Sergeant Belcore makes quite an entrance to Donizetti’s cod military march, dressed in a gaudy luminescent blue jacket, blowing kisses.  He is on leave and looking for a holiday romance or a bit on the side.  He wastes no time storming the redoubt that is Adina.  Bold brash belligerent Belcore out-guns Nemorino in all (mostly all) respects.  Nemorino can only look despairingly on from the lower “deck” of Il Villaggio.  Tall and imposing as Belcore, (even more so later in his black plumed Italian army helmet) Australian baritone Nicholas Lester seems to have cornered the market in cavalier anti-heroes.  (Last year he was the eponymous Eugene in West Green’s Eugene Onegin.)   Lester pulls out the comedy from Belcore’s bravado, so that the blustering bully becomes more pliable and pragmatic, without losing the vigour of his rich baritone.  Belcore’s remarkably quick marriage proposal is uncharacteristically slick, “Come Paride vezzoso porse il pomo alla più bella” (Just as Paris gave the apple to the most beautiful), but it is quite clear it is a shallow chat up line, in spite of Lester’s superb rendering musically.

On the phoney front thought Belcore is well upstaged by Dulcamara.  When he is first rowed in, we know his intention is for a quick getaway too.  In a trench coat and with a suitcase full of bottles and an attaché case of leaflets, he is straight in for the kill.  “Udite, udite, o rustici, attenti non fiatate” (Listen, listen, rustic, pay attention: don’t even breathe), for his panacea cures everything from bedbugs to grief.  His hyperbole takes him, one feels, to infinity and beyond.  His patter song advertising his cures is delivered by bass-baritone Richard Walshe, in this role, without a falter, and at the breakneck speed that is as it should be.  Walshe’s characterisation is more of the fly-by-night salesman than the usual bluff showman. 

However, when, in Act Two, Dulcamara hears there is a party going on he decides to stay, if only to finish the left-overs.  The chorus again raid the dressing-up box and dance a lively conga and calls for songs.  Dulcamara obliges with a barcarolle (though not in triple-time), a risqué tale about a gondola girl and a senator, and Adina joins in.  Clarke’s sparkling flow of tumbling notes above Walshe’s renewed patter singing makes for a notably bravura duet.  

Whilst everyone on board buys from Dr Dulcamara, most do so sceptically, on an “I’ll give it a try” basis.   However, poor Nemorino is not the sharpest tool in the toolbox, and falls for the sales pitch, hook, line and sinker.  When he asks Dulcamara for Tristan’s love potion, the philtre he gets is claret, but worse, he does not get the idea that you give the object of your desire the aphrodisiac, not drink it yourself.   He even signs up to the army to get more dosh to pay for more.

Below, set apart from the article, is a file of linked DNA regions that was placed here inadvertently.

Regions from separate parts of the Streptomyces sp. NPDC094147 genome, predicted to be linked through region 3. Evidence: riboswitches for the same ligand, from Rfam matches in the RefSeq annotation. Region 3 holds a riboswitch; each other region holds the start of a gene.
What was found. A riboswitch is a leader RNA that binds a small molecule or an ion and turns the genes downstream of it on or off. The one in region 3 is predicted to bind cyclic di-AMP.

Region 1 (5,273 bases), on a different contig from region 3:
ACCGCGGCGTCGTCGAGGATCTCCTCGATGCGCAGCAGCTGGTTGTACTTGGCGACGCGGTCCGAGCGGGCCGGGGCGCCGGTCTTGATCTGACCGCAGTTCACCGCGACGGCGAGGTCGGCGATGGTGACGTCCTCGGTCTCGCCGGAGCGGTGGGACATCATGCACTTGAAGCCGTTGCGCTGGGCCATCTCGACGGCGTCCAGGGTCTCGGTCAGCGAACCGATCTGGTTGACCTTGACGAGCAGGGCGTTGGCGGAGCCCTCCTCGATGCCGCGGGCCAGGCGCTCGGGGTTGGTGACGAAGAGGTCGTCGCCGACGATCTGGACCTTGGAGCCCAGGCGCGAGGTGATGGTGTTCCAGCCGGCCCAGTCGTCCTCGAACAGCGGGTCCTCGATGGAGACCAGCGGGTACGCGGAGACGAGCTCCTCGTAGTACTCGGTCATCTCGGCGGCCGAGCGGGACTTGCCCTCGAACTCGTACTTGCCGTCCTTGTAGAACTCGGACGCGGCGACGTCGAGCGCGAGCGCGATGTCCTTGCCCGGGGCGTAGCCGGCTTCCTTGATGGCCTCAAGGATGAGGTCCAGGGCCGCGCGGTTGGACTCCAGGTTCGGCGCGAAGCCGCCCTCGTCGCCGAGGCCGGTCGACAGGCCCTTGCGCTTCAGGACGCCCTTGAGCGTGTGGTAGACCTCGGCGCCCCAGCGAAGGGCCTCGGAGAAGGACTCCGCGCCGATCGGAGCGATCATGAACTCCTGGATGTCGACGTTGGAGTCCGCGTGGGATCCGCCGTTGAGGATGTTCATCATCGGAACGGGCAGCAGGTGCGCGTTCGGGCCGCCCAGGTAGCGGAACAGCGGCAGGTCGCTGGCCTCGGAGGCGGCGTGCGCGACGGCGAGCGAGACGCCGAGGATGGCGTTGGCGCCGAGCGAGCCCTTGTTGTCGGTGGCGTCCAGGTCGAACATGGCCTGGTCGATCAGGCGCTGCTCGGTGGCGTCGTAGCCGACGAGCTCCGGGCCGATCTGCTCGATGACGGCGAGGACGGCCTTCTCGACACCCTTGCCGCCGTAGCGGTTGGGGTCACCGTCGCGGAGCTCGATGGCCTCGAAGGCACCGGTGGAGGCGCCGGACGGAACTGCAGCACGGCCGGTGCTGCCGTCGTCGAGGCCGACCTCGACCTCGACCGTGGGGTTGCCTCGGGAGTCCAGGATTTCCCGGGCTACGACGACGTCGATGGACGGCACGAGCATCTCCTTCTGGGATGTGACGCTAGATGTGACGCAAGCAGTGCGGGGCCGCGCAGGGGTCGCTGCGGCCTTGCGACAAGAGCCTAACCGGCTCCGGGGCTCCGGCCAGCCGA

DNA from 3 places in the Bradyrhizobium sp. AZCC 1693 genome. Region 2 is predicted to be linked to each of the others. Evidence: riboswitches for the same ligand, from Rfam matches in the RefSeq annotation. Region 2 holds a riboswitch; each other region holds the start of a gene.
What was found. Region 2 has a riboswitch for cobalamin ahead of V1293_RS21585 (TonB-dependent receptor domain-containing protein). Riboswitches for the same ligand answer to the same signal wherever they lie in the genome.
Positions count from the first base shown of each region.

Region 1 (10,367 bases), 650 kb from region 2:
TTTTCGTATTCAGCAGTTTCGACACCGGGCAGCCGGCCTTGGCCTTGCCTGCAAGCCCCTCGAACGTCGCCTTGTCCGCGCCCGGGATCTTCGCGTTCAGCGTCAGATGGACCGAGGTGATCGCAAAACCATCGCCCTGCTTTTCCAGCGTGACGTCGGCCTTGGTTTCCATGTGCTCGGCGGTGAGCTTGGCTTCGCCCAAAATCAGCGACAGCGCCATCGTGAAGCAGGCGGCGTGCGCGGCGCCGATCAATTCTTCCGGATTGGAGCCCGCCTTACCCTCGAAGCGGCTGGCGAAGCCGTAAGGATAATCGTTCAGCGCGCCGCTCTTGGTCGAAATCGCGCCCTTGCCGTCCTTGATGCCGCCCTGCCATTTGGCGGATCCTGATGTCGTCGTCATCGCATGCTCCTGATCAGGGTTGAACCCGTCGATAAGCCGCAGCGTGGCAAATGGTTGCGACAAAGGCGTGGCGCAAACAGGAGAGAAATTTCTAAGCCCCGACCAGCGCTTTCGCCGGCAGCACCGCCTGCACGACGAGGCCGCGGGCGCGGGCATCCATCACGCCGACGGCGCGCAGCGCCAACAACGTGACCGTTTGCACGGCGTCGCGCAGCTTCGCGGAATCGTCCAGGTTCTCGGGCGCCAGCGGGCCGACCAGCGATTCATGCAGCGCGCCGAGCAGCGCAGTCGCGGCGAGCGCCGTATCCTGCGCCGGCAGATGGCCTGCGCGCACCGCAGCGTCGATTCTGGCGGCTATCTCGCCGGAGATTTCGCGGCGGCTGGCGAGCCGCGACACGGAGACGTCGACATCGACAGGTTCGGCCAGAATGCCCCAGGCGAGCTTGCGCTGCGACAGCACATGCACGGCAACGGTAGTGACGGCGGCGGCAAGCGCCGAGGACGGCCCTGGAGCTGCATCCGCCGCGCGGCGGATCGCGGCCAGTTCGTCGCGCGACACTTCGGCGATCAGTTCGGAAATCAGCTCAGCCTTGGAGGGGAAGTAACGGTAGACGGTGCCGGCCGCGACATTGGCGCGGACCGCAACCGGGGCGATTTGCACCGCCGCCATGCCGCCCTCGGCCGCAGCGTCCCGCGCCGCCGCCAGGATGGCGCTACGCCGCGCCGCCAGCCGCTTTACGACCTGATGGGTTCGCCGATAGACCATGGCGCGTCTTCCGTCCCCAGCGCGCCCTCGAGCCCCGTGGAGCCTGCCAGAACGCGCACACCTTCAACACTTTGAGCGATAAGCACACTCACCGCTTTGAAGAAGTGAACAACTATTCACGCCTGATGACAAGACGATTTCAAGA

Fate comes to his rescue.  Giannetta, the cruise ship’s Head of Housekeeping, an avid snapshot photographer and a practiced rumourmonger, gets the news that Nemorino has inherited an estate from a rich uncle.  Armenian soprano Tereza Gevorgyan makes a busy-bee busybody Gianetta, but singing beautifully and with cool aplomb.  As the gossip gets round, the superlatives are built up, possibilissimo to probabilissimo to verissimo

When, suddenly, all the women find him irresistible, Adina is filled with jealousy … but is she simply jealous of losing her own hold on Nemorino?  Then again, she is moved by Nemorino joining the army (“a dangerous business”) to try to win him.  The change is illustrated by two duets.  In the beginning, Nemorino sings that he is like a stream irresistibly drawn to the sea, whereas Adina sings that she is like the breeze blowing to whatever takes her fancy.  But eventually, in response to Nemorino’s Una furtiva lagrima, she admits “ … tu mi sei caro, e t’amo”  (You are dear to me and I love you).  Wow, quite a change of heart, but it is expressed in two beautiful jewels of opera, sung with passion and with skill.

Incidentally, Una furtiva lagrima was the favourite aria of both Caruso and Pavarotti, so Gyeantey is in good company, for he sings it with ardour.  Clarke sings with equal fervour in as Adina declares “ti giuro eterno amor” (to you I swear eternal love). 

Cynics might query the effectiveness of the love-potion.  Is it Dulcamara’s philtre?  Certainly not.  Is it the claret?  Possibly, alcohol always helps.  Or is it the lure of money?  Might that just be the aphrodisiac?  Probably.

However, Newlyn’s cruise steers clear of cynicism.  Belcore takes it on the chin.  He’s had his fun, and moves on to storm another amorous citadel.  Dulcamara is not a ravaging plunderer hid under a showman’s cloak, as he is usually depicted.  He is a slickly sham salesmen, has made a scudo or two, and sidles off.   No-one is badly hurt.  (Belcore and Dulcamara are really one of a kind.)  Nemorino is not portrayed as the usual lumpen fool, but as a closet poet with winning ways.  Adina likewise is not seen the usual sadistic siren, but as being a little too self-absorbed to be able to count her blessings.  

West Green Opera’s L’elisir d’amore has a light touch with a gorgeously unsophisticated take on the opera, in keeping with the summery setting of the gardens.  The undercurrents are unseen and the cruise ship Il Villaggio floats of the froth, frivolous and fun.  And hugely, wonderfully entertaining. 

Whoops, there’s the ship’s hooter, we’d better hurry and jump on board!

Mark Aspen, July 2022

Photography courtesy of West Green Opera